Early in the season, the Steelers ran a lot of cover-1, and that left Steven Nelson on his own a lot. On this play, Nelson is playing with outside leverage, funneling his receiver to the middle where Minkah Fitzpatrick is in zone. On this play Fitzpatrick is drawn in by the shorter route and leaves Nelson with no help and the wrong leverage to play this route by himself.
Week 5, 2nd quarter, 11:03. Steven Nelson is the cornerback to the top of the screen.
On this play Steven Nelson is the player responsible for being the deepest defender on his side, allowing other players to attack underneath routes. The Eagles exploit that with a good block on Terrell Edmunds and Nelson can’t stop the receiver from getting the first down.
Week 10, 3rd quarter, 4:13. Steven Nelson is the cornerback to the bottom of the screen.
Steven Nelson is a really good deep defender, you can see that here with Nelson jumping A.J. Green’s route from a deep cover-3 assignment. He didn’t come up with an interception on this play, and only had two on the season, but the threat was enough to dissuade teams from attacking him in zone.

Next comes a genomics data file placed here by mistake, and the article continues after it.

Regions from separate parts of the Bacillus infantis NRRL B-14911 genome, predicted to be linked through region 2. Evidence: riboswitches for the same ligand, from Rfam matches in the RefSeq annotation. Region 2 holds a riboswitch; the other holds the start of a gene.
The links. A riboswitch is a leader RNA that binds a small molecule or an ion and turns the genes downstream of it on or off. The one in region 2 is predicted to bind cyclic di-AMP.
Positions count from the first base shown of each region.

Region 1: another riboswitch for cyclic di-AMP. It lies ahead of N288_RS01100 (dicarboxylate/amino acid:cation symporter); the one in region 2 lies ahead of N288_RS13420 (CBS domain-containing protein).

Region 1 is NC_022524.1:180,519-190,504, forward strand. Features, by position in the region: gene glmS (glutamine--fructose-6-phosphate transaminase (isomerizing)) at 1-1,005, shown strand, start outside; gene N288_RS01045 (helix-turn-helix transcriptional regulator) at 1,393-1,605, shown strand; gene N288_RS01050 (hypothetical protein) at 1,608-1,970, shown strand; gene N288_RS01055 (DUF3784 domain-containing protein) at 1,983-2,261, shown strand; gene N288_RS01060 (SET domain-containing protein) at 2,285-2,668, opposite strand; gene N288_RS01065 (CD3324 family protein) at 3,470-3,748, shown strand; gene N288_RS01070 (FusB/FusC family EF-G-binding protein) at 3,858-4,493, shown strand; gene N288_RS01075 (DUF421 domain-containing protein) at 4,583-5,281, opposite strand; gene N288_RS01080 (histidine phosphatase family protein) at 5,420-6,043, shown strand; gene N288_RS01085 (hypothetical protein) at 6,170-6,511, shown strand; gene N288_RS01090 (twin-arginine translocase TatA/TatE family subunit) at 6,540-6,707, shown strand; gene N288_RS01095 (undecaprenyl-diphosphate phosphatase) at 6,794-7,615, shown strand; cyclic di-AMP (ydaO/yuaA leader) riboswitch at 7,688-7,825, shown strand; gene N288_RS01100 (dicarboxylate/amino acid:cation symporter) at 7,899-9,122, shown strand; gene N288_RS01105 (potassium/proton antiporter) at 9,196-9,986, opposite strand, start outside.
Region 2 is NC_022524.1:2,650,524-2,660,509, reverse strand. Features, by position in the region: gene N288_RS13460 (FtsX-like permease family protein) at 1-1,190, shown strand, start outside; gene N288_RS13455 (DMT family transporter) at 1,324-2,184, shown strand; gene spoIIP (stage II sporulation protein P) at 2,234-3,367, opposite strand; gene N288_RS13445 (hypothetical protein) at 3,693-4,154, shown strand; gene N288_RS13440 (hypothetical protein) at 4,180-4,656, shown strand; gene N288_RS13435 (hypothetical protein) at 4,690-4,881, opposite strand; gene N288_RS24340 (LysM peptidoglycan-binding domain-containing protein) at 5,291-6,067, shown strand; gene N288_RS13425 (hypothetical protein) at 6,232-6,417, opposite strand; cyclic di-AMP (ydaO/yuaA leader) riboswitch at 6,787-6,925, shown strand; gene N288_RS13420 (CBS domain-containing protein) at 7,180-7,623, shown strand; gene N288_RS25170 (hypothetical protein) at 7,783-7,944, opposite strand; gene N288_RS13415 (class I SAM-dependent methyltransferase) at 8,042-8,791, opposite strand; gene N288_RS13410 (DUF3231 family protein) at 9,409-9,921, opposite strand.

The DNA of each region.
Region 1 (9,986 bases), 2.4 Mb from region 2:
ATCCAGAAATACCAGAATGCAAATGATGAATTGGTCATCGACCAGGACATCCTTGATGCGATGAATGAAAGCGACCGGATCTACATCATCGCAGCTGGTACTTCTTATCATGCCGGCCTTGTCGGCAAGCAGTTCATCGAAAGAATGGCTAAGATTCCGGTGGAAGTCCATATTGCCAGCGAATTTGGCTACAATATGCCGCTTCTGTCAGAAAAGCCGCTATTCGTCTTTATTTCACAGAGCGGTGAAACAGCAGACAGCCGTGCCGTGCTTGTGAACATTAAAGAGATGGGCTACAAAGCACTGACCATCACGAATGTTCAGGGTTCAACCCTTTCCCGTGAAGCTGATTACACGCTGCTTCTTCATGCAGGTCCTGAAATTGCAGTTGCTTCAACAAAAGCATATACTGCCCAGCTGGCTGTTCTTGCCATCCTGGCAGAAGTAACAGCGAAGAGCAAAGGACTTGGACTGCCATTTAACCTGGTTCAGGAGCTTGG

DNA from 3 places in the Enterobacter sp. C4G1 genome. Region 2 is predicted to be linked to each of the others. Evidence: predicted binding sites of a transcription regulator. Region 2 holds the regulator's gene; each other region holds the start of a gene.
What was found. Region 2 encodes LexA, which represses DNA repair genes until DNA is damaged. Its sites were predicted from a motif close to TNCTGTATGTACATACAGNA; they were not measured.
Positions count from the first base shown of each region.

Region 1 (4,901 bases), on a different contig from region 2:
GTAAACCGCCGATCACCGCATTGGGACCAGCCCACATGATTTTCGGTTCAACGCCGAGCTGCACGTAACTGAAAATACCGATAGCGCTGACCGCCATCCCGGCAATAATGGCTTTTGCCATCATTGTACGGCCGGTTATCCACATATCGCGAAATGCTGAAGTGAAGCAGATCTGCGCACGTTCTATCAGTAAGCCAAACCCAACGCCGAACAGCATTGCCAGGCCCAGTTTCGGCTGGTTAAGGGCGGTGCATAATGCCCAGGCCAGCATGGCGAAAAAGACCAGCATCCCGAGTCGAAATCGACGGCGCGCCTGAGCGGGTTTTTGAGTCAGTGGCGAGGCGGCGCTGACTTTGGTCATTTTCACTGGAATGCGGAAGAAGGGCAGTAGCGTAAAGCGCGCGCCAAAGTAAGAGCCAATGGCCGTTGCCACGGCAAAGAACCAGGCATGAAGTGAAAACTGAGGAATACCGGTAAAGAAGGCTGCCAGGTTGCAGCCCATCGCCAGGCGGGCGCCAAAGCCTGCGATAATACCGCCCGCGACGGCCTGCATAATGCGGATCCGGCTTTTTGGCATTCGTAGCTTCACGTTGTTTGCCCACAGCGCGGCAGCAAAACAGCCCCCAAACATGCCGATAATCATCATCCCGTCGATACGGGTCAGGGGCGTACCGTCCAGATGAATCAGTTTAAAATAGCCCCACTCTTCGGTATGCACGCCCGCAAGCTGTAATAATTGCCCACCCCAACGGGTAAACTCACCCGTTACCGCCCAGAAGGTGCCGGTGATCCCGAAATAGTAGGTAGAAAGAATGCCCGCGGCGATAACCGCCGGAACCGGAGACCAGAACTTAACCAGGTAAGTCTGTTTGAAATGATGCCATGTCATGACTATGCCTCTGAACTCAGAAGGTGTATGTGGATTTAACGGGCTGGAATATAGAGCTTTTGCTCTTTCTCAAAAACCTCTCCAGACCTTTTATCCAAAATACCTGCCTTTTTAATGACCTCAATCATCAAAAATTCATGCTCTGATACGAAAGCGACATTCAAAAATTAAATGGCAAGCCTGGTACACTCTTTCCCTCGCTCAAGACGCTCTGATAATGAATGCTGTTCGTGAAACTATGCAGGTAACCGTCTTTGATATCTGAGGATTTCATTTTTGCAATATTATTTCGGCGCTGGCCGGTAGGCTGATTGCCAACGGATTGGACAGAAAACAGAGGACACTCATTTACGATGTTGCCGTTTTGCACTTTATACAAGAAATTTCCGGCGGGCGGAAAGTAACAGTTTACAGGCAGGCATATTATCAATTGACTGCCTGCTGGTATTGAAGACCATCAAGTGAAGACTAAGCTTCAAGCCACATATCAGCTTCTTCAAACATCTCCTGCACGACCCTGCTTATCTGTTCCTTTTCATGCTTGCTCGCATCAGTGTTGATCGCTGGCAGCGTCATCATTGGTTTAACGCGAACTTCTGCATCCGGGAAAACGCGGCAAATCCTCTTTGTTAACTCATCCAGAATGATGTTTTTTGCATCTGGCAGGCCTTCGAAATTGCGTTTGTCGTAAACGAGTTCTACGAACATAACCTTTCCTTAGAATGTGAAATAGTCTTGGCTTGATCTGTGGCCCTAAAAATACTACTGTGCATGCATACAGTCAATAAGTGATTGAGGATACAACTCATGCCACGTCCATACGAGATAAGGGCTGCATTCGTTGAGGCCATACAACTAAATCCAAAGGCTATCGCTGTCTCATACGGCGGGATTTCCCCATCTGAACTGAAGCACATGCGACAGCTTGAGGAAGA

Week 14 2nd quarter, 1:55. Steven Nelson is guarding Stephon Diggs.
Here Nelson is in man coverage, he had help to the middle of the field, and like the first play, starts with outside leverage on the receiver. The Bills try to attack him outside anyway, and even with Stephon Diggs running a great route, Nelson is able to stay with him and make sure Diggs couldn’t complete the catch.
In 2019 Nelson was tasked with deep coverage the vast majority of the time, and it resulted in the Steelers facing the fifth fewest deep passes to the left side of the field in the NFL and the tenth best yards per attempt on those passes. It also led to the Steelers ranking 19th in yards per target on short passes to the left.
Week 7, 2nd quarter, 0:32. Steven Nelson is the cornerback to the bottom of the screen, Minkah Fitzpatrick is the deep safety to that side.